Lasik Eye Surgery is a serious decision requiring lots of research

Lasik laser vision correction surgery – some of you may have heard of it, some of you may not have. I’m here to tell you why I chose to get the corrective surgery at North Shore Eye Care located on Long Island.

Lasik Eye surgery requires serious research

Do your research before Laser Eye Surgery

Back in April of 2004 I did the UNTHINKABLE. Friends, along with family couldn’t believe I wanted corrective surgery. Why? Well, I didn’t even like eye drops. If you’re a Friends fan, think Rachel when she had the eye infection. Have the image in your head, now magnify by 1000. That’s me.

Extenuating circumstances

What my family, and friends, didn’t realize: I suffered from severe headaches thanks to the way my glasses sat on my face, and around my ears. It didn’t matter what frames I wore, I suffered. When I took my glasses off, the headaches went away. In the beginning, I thought it was the prescription. No such luck. After many attempts to adjust my prescription, still, the headaches persisted. Plus, I didn’t have vision insurance. All the exams, glasses and hoopla cost a ton of money.

I researched alternatives to glasses and my options were contacts or Lasik Eye Surgery. In my mind, since I hated anyone near my eyes, as well as putting things in my eyes, such as eye drops and MY FINGER, contacts were out. PLUS, spending so much on contacts every single year, made me sick to my stomach. I reasoned with myself.

Go through the surgery and get it over with quickly. Once done, there’s no more people in my eyes. Just get the surgery, and be on my way! Plus, the money. It saved money in the long run. When a young woman doesn’t have vision coverage, things get out of hand with yearly eye exams, and paying for glasses, and contacts. After my eye surgery, insurance considers my eye doctor a specialist. Translation: regular insurance covers my eye exams. Co-pays are much cheaper than paying for expensive eye exams at an optometrist, instead of an eye surgeon.

The process

In April of 2004, after receiving my tax return from the good old IRS, I started the process of getting corrective eye surgery. By far, the best f-ing decision I ever made. Granted, it was NOT all lollipops, and roses. The worst part? Testing. Doctors ran lots of tests to make sure I was a strong candidate for the Lasik eye surgery. Every test required eyes drops. Oh joy.

Not to get graphic, the density test on my cornea was an experience. Basically during the consultation drops went in my eyes to numb them. Once my eyes were numb, a big needle-type contraption was inserted into my eye. I didn’t feel a thing, but it was a bit….hell, it scared the shit out of me. To keep my mind off of the task at hand, the nurses, and doctor, asked a lot of questions. All questions needed for the consultation, of course. At the end of the testing, I was told I was a good candidate since I hadn’t been using contact lenses, and I didn’t have dry eyes.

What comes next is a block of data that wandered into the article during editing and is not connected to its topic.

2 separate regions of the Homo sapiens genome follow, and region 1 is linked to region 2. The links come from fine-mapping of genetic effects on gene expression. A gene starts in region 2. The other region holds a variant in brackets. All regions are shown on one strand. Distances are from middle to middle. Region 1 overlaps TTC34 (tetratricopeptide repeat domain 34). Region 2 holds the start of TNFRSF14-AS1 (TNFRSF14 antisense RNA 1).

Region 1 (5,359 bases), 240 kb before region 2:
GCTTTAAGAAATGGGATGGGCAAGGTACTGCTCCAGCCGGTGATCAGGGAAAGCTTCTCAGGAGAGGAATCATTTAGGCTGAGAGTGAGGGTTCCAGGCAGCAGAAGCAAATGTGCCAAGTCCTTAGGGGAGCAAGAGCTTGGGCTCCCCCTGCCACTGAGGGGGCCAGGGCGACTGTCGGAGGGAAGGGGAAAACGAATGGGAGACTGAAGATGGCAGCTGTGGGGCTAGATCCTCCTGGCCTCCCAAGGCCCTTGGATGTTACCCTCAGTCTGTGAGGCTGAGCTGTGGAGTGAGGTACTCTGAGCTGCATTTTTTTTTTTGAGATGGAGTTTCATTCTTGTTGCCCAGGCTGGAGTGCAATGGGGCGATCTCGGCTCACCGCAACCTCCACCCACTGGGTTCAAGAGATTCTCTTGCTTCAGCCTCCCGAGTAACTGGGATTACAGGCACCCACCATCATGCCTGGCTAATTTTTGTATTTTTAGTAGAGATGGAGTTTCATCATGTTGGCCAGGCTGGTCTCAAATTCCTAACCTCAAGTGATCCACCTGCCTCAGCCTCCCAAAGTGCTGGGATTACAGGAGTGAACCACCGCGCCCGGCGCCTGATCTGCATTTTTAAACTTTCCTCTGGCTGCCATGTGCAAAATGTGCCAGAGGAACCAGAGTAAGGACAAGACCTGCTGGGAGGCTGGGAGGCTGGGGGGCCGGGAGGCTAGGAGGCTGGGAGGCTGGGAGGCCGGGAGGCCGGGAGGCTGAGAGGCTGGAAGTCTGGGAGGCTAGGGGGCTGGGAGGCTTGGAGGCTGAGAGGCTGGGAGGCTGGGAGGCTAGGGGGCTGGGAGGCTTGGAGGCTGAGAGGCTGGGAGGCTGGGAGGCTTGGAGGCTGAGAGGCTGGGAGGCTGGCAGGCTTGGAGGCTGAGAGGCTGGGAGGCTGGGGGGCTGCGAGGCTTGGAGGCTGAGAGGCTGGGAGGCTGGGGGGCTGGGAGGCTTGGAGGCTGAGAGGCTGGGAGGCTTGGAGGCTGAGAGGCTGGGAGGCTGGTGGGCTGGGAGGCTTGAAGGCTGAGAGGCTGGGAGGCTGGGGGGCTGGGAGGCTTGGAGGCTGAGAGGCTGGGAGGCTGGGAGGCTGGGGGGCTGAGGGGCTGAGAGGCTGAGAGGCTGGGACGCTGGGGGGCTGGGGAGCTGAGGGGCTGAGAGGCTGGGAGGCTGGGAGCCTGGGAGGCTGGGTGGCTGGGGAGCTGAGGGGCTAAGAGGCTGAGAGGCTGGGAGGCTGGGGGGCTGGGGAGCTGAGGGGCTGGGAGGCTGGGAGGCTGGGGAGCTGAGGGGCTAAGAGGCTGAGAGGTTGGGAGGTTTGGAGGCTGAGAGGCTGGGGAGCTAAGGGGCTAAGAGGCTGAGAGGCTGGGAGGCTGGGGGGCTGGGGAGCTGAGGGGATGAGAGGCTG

Now what?

Next step: scheduling the procedure. A pre-op is done to dilate my eyes. If you’ve never had your eyes dilated, they put drops in your eyes, then leave you in a dark room for a while so your pupils dilate as big as possible.

You’re not aware of this, because it’s hard to see in photos of me, but I have CRAZY DARK BROWN eyes. Almost black. It takes longer to dilate my eyes. Unfortunately, it took about 45 minutes to an hour for the dilation to work enough for them to take readings for the surgery scheduled for the following morning. It doesn’t hurt to have this done, however, it messes up your vision. It’s hard to see to drive!

One rule I had no issue with: no make up. Since I don’t wear makeup, the requirement of no eye makeup for 24 hours before the surgery didn’t bother me. I’m sure others struggle with this piece of the eye surgery puzzle.

Nerves set in

The morning of the surgery I was nervous. Luckily, they provided pills to relax me. I filled out some last minute paperwork while the pills did their work. By the time I was called into the operating room, I felt rather calm. Once I entered the room, they asked me to lay down on the operating table. The doctor worked behind me. He never stood over me. He worked on one eye, then the other.